Speaking of embarrassing moments, tell us about the time you forgot your shorts in biddy basketball? I was warming up for a basketball game at Hillsville Intermediate. I came over to the sidelines and took off my sweatpants in preparation for the game to begin. My coach, Larry Dalton, approached me and quietly said, “I need you to put your sweatpants back on.” I replied, “Why, coach? The game is getting ready to start!” He said, “You forgot to wear your shorts.” I immediately burst into tears. My mother was in the stands and comforted me. However, she quickly encouraged me to focus on my teammates and the game rather than myself. As a result, I was able to borrow some shorts and play the game. It was truly a life lesson. I am forever grateful for her tough love and perspective of focusing positively on the future when you can’t change the past.
What was it like to run track for such a prestigious program at the University of North Carolina? It was an incredible opportunity! However, always in the back of my mind was the thought that “to whom much is given, much is expected.” I placed a lot of pressure on myself. Going into my freshman year at Carolina, Coach Anderson (CCHS track coach) encouraged me to focus on improving my individual times rather than winning races. It was great advice that worked well as I transitioned from high school to college. The academic rigor at UNC was also challenging as I learned to balance academics and athletics.
As a Tar Heel, were you required to take a freshman course titled “Despising Duke 101,” or something to that effect? The freshman course titled “Despising Duke 101” was a non-traditional course held on Franklin Street any time we won a basketball game against Duke.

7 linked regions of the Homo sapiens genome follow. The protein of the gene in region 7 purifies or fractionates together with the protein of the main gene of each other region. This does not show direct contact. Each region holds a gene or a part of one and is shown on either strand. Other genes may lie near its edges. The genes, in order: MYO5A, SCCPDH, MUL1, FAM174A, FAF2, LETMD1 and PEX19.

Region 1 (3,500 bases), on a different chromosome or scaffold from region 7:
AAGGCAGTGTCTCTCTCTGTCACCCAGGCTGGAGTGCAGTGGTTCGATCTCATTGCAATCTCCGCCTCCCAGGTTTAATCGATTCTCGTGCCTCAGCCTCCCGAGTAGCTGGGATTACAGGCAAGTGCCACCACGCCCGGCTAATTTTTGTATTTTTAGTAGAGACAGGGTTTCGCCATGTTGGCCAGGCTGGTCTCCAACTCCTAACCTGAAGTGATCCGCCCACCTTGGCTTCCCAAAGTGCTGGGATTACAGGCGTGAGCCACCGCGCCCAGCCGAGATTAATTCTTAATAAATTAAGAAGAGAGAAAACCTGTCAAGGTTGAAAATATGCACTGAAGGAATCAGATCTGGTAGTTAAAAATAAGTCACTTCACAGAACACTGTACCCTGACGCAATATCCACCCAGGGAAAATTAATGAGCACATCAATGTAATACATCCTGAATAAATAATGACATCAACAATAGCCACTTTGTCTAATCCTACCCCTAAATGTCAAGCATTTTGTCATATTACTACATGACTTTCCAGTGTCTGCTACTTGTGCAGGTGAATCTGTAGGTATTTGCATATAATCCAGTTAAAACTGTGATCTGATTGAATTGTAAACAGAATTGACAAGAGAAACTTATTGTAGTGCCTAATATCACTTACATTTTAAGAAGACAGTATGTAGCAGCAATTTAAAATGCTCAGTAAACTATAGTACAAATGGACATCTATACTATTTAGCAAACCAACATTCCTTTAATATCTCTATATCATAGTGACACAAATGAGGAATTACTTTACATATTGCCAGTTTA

In doing research, we found that you never ran the 800 meters at Carroll County, yet went on to set the school record in that event at UNC. I guess you are a pretty quick learner, huh? You are correct in that I had never competed in the 800 meters until UNC. I’ve just always enjoyed new challenges. Coach Anderson wrote in my CCHS senior yearbook, “Luck is where preparation meets opportunity.” There is a tremendous amount of truth to that quote.
You missed qualifying for the 1996 Olympic Games by one spot in the 400 meter hurdles, but we’re told you hated hurdles. How can you be so good at something you don’t like? I never hated the hurdles because I had never attempted to hurdle until my senior year at UNC. The current 400 meter hurdler had graduated at the end of my junior year. My coach, Dennis Craddock, asked me if I would be interested in trying the event during the outdoor track and field season of my senior year. I have always liked athletic challenges, so I said yes. Learning how to hurdle was intense but enjoyable because it provided a new challenge both mentally and physically. I was able to set the ACC record in that event and help our team win the conference championship. It’s interesting to me now because there is such an emphasis on early specialization in youth sport, which often leads to burnout. I think my success was linked to a drive and passion for something new and challenging that I’d never tried before.